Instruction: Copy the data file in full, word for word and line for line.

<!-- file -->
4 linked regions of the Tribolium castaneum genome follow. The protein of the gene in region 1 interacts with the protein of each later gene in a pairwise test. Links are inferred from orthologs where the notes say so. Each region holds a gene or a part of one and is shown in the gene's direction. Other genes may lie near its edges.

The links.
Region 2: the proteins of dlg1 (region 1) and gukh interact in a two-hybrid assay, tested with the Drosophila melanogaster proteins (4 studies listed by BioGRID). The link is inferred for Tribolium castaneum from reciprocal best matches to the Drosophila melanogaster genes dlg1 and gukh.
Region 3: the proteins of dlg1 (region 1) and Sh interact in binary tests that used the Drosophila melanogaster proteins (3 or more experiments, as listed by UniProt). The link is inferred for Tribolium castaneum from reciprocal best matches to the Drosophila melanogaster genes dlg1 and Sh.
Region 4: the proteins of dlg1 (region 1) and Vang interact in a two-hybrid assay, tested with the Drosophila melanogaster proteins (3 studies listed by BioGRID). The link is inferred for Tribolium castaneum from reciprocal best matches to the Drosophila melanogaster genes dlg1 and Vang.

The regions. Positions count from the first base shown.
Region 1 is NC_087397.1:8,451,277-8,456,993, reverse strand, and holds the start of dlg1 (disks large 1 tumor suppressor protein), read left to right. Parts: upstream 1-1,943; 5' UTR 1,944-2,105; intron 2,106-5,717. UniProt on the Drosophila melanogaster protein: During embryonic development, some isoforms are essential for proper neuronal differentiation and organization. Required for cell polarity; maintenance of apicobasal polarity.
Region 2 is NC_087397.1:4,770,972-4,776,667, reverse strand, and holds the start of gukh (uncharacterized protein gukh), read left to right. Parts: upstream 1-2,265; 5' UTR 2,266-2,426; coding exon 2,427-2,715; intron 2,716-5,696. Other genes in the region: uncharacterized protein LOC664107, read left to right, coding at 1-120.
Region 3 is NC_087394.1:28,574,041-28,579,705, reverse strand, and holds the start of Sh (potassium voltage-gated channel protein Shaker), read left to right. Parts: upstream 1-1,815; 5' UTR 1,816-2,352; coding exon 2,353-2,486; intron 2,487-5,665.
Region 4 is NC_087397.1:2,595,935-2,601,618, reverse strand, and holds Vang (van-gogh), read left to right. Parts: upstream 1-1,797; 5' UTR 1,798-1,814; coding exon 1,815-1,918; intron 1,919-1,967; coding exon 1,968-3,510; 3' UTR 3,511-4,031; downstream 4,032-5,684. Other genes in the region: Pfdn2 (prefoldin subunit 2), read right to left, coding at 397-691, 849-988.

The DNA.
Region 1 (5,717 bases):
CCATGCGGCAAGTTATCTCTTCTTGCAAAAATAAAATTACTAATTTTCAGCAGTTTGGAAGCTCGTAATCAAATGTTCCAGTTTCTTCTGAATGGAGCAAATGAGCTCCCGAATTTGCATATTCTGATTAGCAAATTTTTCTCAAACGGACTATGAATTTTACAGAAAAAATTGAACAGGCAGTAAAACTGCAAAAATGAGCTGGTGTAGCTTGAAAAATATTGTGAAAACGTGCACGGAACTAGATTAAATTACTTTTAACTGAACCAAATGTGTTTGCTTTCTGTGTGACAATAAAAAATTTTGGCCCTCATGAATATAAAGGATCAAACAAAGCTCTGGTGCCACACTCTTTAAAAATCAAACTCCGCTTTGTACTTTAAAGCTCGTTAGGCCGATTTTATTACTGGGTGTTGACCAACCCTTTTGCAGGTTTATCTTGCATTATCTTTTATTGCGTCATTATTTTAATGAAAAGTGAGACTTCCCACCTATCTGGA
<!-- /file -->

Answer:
4 linked regions of the Tribolium castaneum genome follow. The protein of the gene in region 1 interacts with the protein of each later gene in a pairwise test. Links are inferred from orthologs where the notes say so. Each region holds a gene or a part of one and is shown in the gene's direction. Other genes may lie near its edges.

The links.
Region 2: the proteins of dlg1 (region 1) and gukh interact in a two-hybrid assay, tested with the Drosophila melanogaster proteins (4 studies listed by BioGRID). The link is inferred for Tribolium castaneum from reciprocal best matches to the Drosophila melanogaster genes dlg1 and gukh.
Region 3: the proteins of dlg1 (region 1) and Sh interact in binary tests that used the Drosophila melanogaster proteins (3 or more experiments, as listed by UniProt). The link is inferred for Tribolium castaneum from reciprocal best matches to the Drosophila melanogaster genes dlg1 and Sh.
Region 4: the proteins of dlg1 (region 1) and Vang interact in a two-hybrid assay, tested with the Drosophila melanogaster proteins (3 studies listed by BioGRID). The link is inferred for Tribolium castaneum from reciprocal best matches to the Drosophila melanogaster genes dlg1 and Vang.

The regions. Positions count from the first base shown.
Region 1 is NC_087397.1:8,451,277-8,456,993, reverse strand, and holds the start of dlg1 (disks large 1 tumor suppressor protein), read left to right. Parts: upstream 1-1,943; 5' UTR 1,944-2,105; intron 2,106-5,717. UniProt on the Drosophila melanogaster protein: During embryonic development, some isoforms are essential for proper neuronal differentiation and organization. Required for cell polarity; maintenance of apicobasal polarity.
Region 2 is NC_087397.1:4,770,972-4,776,667, reverse strand, and holds the start of gukh (uncharacterized protein gukh), read left to right. Parts: upstream 1-2,265; 5' UTR 2,266-2,426; coding exon 2,427-2,715; intron 2,716-5,696. Other genes in the region: uncharacterized protein LOC664107, read left to right, coding at 1-120.
Region 3 is NC_087394.1:28,574,041-28,579,705, reverse strand, and holds the start of Sh (potassium voltage-gated channel protein Shaker), read left to right. Parts: upstream 1-1,815; 5' UTR 1,816-2,352; coding exon 2,353-2,486; intron 2,487-5,665.
Region 4 is NC_087397.1:2,595,935-2,601,618, reverse strand, and holds Vang (van-gogh), read left to right. Parts: upstream 1-1,797; 5' UTR 1,798-1,814; coding exon 1,815-1,918; intron 1,919-1,967; coding exon 1,968-3,510; 3' UTR 3,511-4,031; downstream 4,032-5,684. Other genes in the region: Pfdn2 (prefoldin subunit 2), read right to left, coding at 397-691, 849-988.

The DNA.
Region 1 (5,717 bases):
CCATGCGGCAAGTTATCTCTTCTTGCAAAAATAAAATTACTAATTTTCAGCAGTTTGGAAGCTCGTAATCAAATGTTCCAGTTTCTTCTGAATGGAGCAAATGAGCTCCCGAATTTGCATATTCTGATTAGCAAATTTTTCTCAAACGGACTATGAATTTTACAGAAAAAATTGAACAGGCAGTAAAACTGCAAAAATGAGCTGGTGTAGCTTGAAAAATATTGTGAAAACGTGCACGGAACTAGATTAAATTACTTTTAACTGAACCAAATGTGTTTGCTTTCTGTGTGACAATAAAAAATTTTGGCCCTCATGAATATAAAGGATCAAACAAAGCTCTGGTGCCACACTCTTTAAAAATCAAACTCCGCTTTGTACTTTAAAGCTCGTTAGGCCGATTTTATTACTGGGTGTTGACCAACCCTTTTGCAGGTTTATCTTGCATTATCTTTTATTGCGTCATTATTTTAATGAAAAGTGAGACTTCCCACCTATCTGGA